At the 2008 Olympics, Zwiebler beat Ireland's Scott Evans in the first round and England's Andrew Smith in the second round, each in three sets. As the first German player ever he went there one last sixteen, but lost to South Korea's Lee Hyun-il 13–21, 11–21.

At 2009 World Championships in Hyderabad, he lost to Kenichi Tago in the second round 15–21, 10–21.

At 2009 Denmark Open, Zwiebler defeated the number four seeded Malaysia's Wong Choong Hann in the first round in three sets. It was followed by a victory over his unseeded compatriot Muhammad Hafiz Hashim in three sets before he won against the number eight seeded China's Chen Long in two sets. In the semifinals, he finally won over the reigning World Cup bronze medalist and runner-up of 2007 Indonesia's Sony Dwi Kuncoro in three sets. He became the first ever German to reach the final of a Super Series tournament in Denmark, but lost to Indonesia's Simon Santoso 14–21, 6–21.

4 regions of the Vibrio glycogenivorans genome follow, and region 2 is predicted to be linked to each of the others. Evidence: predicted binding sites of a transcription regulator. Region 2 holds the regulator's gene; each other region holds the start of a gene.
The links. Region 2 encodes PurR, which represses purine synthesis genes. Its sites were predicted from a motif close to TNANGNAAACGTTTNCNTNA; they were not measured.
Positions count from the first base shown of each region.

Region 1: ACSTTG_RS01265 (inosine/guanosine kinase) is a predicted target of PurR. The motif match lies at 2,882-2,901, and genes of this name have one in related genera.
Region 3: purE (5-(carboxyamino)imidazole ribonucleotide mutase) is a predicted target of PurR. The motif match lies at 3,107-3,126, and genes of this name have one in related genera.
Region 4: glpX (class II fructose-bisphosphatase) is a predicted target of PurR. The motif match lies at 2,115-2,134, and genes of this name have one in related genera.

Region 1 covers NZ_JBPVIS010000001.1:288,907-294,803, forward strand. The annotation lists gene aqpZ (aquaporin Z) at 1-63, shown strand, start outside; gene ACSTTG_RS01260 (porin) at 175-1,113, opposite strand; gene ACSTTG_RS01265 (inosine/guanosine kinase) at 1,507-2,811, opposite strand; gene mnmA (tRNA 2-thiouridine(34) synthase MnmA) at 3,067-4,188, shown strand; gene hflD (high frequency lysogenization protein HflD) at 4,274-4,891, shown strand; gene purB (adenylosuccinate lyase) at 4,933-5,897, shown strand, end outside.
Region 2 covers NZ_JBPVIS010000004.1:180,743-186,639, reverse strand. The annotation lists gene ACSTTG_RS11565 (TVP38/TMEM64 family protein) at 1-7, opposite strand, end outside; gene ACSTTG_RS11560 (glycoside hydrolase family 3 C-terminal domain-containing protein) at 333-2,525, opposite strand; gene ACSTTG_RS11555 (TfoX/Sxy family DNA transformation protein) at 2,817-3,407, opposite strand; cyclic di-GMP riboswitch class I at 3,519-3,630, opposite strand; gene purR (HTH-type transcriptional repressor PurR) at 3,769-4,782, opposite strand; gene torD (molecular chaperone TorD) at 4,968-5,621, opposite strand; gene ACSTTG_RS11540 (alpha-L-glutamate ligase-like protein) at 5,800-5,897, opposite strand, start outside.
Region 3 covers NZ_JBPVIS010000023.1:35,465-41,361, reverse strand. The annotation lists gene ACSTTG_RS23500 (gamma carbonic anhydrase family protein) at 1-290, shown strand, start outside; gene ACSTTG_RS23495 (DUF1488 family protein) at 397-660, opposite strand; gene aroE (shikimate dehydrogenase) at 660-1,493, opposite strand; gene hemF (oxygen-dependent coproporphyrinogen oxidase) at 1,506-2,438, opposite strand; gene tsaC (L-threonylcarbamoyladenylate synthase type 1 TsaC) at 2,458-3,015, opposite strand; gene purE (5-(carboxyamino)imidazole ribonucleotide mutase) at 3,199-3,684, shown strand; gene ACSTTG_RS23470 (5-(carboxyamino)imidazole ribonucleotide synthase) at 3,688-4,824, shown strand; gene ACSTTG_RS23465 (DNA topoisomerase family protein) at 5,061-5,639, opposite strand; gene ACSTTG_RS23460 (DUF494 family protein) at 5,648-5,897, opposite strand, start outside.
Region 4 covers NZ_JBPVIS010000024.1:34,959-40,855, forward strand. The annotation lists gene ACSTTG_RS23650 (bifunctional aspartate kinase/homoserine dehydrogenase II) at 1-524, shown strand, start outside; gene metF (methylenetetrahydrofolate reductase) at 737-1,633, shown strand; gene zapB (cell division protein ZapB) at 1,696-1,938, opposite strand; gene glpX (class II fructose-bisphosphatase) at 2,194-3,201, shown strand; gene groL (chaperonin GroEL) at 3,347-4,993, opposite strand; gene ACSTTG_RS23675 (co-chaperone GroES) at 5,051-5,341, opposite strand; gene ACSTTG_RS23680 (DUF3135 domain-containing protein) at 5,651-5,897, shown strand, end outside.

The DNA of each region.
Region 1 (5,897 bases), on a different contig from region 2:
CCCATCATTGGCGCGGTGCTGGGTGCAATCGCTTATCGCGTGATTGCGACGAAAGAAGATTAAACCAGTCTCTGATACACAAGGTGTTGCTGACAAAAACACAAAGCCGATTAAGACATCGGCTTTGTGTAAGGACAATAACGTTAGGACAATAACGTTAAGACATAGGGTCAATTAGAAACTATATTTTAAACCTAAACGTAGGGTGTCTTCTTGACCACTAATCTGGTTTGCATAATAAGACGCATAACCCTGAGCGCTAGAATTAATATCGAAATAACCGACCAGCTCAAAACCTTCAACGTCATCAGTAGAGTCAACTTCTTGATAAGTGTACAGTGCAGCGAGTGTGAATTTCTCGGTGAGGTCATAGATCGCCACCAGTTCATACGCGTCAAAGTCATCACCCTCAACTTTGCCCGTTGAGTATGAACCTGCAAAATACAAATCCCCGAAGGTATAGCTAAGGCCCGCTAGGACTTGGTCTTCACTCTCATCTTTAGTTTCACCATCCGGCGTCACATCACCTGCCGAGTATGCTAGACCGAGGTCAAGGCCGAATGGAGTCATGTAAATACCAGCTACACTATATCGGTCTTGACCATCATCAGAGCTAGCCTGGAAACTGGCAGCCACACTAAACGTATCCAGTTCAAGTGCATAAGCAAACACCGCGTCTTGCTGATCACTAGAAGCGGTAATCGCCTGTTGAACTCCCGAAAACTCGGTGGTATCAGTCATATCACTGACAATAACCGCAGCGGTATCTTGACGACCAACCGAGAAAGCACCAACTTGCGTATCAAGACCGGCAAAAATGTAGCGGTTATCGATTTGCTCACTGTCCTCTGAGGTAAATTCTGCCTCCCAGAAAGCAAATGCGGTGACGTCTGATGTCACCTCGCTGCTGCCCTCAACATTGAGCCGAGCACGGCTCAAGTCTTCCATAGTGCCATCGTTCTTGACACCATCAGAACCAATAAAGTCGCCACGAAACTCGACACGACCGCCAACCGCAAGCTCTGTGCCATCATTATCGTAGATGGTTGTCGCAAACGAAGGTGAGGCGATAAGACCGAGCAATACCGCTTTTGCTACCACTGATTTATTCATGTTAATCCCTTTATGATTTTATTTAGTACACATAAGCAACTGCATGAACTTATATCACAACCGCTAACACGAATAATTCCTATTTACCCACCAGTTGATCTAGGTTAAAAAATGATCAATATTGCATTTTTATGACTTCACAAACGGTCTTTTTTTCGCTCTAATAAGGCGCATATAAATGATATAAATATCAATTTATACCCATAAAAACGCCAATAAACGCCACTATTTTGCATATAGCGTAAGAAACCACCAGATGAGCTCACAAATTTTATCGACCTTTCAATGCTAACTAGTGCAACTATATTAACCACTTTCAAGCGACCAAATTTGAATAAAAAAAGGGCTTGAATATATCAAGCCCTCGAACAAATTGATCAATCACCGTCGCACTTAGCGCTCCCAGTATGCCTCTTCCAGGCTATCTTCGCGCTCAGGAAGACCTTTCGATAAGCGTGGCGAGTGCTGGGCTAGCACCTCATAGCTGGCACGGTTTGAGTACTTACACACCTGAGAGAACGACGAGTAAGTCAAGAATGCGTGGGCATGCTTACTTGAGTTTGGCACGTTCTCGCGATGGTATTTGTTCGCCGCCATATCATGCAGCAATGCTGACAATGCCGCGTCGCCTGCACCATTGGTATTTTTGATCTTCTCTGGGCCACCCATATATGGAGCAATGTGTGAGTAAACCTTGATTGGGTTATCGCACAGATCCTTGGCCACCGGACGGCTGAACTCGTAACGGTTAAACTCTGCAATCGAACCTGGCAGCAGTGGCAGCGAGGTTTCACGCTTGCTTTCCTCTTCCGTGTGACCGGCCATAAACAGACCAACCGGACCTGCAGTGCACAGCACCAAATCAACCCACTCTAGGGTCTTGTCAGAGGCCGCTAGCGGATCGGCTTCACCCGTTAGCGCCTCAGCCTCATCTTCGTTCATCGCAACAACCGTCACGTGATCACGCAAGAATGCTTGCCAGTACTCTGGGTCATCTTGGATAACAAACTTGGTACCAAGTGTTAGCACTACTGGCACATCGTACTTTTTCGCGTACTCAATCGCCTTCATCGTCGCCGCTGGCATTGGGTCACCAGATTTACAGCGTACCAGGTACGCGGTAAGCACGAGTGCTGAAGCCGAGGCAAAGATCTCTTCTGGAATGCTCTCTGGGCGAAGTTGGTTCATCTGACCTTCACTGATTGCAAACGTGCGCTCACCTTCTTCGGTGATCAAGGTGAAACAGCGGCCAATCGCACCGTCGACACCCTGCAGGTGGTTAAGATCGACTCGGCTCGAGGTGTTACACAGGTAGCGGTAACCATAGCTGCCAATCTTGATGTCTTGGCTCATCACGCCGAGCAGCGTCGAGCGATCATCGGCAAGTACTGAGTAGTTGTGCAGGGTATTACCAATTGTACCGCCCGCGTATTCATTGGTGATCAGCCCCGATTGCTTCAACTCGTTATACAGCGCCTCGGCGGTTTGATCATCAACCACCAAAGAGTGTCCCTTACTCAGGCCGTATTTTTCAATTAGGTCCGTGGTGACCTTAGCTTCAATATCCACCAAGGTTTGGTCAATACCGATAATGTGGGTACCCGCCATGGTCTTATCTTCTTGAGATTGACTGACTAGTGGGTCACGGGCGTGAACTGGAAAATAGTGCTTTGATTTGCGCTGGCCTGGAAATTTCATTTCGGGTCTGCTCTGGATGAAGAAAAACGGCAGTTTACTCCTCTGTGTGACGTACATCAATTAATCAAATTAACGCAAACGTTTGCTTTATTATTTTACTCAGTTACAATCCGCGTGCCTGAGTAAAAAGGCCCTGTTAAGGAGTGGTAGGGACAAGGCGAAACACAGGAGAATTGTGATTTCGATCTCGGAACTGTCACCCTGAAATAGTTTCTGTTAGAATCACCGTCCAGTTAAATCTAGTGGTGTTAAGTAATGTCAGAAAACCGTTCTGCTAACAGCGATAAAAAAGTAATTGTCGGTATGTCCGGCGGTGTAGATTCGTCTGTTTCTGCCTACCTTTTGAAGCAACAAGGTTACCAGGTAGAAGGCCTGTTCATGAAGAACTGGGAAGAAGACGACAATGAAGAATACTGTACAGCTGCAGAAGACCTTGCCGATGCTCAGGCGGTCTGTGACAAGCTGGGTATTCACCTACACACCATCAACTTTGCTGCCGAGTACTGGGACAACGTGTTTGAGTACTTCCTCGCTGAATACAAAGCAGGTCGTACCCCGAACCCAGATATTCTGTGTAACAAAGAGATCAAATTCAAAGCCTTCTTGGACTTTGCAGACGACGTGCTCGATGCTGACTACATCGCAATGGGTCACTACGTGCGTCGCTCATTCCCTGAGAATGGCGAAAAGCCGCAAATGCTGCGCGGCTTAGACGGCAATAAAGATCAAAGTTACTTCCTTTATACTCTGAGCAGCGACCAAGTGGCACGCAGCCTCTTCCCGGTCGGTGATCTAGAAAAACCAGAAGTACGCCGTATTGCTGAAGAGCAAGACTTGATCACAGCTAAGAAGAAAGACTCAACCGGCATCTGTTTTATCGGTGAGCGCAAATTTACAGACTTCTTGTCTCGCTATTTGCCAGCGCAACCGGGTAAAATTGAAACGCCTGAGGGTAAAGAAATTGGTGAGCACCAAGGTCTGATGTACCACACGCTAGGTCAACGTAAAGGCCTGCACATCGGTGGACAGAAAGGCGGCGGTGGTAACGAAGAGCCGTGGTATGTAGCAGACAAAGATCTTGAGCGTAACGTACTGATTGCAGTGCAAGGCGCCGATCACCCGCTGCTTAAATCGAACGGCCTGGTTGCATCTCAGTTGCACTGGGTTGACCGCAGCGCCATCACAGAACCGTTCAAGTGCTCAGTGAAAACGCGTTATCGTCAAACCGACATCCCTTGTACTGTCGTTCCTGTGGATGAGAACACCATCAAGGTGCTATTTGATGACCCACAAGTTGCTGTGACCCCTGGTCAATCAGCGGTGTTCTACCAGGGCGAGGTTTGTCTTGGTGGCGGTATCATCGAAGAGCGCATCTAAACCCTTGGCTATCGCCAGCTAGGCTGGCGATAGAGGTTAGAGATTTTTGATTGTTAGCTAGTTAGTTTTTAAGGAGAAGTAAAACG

At prestigious 2011 All England, Zwiebler beat the reigning world champion China's Chen Jin 21–18, 22–20 in the second round, but defeated in the semifinals from the 2008 Olympic champion and four-time world champion China's Lin Dan 9–21, 21–16, 11–21.

He also steered Germany into the semi-finals of the 2010 European Men's Team Championships,[4] where they lost to eventual champions Denmark.[5] Later that year, he gained a bronze medal at the European Championships after losing to Peter Gade in the semifinals in a thrilling match 21–18, 12–21, 17–21.

In July 2011, Zwiebler won the Canada Open and thus his first BWF Grand Prix title, he beat in the final the 2004 Olympic champion and 2005 world champion Indonesia's Taufik Hidayat 21–13, 25–23, he is already ten days earlier in the quarter-finals of the U.S. Open to beat.